A recent decision by the Second Circuit Court of Appeals should give all defendants, their lawyers and insurers pause. In Barbour, et al. v. City of White Plains, et al., the Court upheld an award of over $285,000 in attorneys fees after the defendants tendered a settlement offer of only $30,000 ($10,000 per plaintiff). Many defense attorneys, in making offers to plaintiffs, look to Fed.R.Civ.P. 68 as a shield, couching the tender as an Offer of Judgment. If the plaintiff rejects the offer and wins less (or the same) at trial, the plaintiff must pay the defendant's costs. It gives a plaintiff the potential for a financial loss should they decline and force a trial.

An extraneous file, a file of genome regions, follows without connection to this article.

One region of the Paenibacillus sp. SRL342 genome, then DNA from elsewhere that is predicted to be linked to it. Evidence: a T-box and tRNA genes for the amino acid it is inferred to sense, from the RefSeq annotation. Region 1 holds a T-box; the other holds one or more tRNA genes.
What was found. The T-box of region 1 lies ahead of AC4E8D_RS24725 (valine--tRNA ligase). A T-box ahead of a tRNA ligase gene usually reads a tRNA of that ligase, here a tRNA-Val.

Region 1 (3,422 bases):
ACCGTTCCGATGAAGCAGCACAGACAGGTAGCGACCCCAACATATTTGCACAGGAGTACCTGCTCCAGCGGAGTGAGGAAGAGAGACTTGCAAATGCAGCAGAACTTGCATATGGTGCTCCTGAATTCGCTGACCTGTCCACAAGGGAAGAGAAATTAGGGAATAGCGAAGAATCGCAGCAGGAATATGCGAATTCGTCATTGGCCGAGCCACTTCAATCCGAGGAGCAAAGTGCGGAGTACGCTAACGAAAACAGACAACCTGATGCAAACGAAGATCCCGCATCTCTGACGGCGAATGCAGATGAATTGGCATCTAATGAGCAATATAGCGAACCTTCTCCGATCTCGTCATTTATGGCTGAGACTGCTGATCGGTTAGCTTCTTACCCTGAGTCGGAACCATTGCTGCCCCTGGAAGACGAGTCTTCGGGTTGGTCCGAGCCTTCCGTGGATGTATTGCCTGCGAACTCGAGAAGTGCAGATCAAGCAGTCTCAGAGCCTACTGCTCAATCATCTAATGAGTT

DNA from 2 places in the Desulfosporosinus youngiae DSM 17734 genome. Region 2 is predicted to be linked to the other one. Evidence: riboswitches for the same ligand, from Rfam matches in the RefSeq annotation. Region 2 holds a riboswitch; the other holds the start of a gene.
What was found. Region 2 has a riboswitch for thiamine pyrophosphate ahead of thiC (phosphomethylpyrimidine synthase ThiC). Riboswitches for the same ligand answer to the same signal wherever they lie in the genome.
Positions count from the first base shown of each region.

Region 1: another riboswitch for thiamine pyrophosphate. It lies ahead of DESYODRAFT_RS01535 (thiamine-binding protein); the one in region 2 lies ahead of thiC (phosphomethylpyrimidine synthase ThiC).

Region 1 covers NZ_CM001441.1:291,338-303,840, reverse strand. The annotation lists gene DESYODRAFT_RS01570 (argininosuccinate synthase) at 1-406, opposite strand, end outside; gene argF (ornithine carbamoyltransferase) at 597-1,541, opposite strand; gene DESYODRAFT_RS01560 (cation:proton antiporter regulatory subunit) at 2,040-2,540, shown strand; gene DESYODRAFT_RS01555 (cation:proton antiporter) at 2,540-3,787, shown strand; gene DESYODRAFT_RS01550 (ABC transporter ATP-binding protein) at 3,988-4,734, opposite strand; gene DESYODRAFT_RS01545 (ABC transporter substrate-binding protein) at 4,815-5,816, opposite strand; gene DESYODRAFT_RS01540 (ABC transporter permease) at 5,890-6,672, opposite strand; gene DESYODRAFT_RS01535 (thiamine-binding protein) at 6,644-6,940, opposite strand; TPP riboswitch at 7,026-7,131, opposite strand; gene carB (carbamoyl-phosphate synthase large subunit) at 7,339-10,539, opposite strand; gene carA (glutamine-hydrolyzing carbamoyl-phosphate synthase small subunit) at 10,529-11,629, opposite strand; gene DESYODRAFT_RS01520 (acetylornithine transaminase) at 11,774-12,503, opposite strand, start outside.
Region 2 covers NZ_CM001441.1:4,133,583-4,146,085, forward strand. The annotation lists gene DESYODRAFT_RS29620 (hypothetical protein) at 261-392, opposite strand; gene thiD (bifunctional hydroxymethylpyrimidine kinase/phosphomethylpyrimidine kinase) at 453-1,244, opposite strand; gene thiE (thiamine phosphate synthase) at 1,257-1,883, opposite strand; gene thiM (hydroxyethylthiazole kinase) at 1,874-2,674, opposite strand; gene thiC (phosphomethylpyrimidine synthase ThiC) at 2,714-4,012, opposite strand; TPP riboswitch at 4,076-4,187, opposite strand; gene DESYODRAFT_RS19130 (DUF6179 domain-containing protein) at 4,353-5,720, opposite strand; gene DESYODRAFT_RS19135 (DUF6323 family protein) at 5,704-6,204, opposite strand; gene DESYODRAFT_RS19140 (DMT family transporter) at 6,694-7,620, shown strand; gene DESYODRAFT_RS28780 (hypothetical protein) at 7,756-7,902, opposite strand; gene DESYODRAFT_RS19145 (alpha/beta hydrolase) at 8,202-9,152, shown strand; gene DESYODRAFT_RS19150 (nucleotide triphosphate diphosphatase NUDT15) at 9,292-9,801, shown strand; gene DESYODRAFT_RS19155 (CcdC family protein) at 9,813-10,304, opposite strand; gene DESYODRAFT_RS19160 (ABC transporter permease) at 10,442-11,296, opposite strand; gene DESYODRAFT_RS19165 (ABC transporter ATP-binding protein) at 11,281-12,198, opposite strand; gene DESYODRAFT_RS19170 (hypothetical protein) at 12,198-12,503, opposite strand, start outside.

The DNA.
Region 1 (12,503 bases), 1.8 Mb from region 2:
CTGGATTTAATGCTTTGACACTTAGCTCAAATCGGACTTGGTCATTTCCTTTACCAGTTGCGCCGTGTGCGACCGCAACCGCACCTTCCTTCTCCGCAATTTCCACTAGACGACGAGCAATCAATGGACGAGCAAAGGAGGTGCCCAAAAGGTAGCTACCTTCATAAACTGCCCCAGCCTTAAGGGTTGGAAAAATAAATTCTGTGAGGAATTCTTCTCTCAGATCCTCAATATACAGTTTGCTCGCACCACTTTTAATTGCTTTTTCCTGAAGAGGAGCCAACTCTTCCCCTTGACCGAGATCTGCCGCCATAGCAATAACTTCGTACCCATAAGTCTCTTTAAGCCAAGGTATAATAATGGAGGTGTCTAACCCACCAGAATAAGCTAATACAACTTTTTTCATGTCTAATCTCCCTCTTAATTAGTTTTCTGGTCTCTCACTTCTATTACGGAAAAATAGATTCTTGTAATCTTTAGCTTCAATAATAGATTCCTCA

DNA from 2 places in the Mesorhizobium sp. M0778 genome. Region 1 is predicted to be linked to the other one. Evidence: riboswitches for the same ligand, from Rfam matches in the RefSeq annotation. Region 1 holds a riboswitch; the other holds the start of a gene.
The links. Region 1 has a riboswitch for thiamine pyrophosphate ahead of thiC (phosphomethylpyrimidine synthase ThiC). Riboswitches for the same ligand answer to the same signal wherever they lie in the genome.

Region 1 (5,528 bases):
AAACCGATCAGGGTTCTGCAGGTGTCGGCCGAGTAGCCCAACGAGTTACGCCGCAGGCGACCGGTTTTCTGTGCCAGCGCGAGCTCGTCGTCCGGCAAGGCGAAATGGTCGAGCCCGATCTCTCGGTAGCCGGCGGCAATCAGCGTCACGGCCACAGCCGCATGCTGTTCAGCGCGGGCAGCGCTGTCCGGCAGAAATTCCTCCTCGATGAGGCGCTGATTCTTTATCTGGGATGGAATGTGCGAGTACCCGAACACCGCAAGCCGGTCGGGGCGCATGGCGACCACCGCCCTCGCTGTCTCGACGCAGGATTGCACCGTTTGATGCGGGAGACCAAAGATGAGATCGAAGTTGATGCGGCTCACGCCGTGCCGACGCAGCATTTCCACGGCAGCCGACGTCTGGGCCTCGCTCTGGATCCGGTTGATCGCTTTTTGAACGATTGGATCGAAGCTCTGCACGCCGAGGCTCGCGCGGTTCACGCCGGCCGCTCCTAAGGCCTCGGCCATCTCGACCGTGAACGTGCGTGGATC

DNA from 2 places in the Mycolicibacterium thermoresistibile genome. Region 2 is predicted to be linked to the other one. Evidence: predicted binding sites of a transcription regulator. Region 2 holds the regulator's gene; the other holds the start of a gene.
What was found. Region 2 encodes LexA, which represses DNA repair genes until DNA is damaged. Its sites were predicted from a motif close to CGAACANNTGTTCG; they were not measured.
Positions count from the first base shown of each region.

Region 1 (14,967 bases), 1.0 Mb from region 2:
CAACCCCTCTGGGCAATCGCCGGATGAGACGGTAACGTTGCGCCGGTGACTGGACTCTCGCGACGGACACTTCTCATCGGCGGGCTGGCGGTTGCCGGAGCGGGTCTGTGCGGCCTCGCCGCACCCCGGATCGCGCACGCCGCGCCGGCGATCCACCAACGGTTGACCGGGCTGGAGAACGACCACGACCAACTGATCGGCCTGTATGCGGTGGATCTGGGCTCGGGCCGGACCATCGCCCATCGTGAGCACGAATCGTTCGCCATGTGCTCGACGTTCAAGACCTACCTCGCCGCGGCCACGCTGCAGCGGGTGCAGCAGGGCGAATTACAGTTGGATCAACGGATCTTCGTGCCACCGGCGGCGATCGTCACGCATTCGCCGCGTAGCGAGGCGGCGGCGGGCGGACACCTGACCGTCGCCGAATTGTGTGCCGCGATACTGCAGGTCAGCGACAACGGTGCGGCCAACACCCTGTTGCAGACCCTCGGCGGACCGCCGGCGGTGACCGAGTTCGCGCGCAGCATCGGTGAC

In Barbour, the defendants made a Rule 68 Offer of Judgment. The plaintiffs accepted. Unlike a traditional settlement offer, an accepted Offer of Judgment acts as if the plaintiff won their case at trial, becoming a prevailing party. Since the claim was brought as constitutional rights violations under 42 USC sec. 1981 & 1983, those statutes allow a prevailing party to recover attorneys' fees. Unfortunately for the defendants, their lawyers and insurers, the Offer of Judgment said "all claims" but did not specify that it would include "attorney fees". The Court deemed the award of attorneys' fees as not being compensation for the claim itself, but as a separate matter unto itself. Thus, as prevailing parties, the plaintiffs were entitled to their attorneys' fees and were not limited by the amount specified in the offer of judgment.
Going forward, defendants, lawyers and insurers involved in federal cases in Connecticut, part of the Second Circuit, need to carefully prepare any Offer of Judgment in order to avoid the unforeseen consequence of an award of attorneys' fees nearly ten times the settlement offer.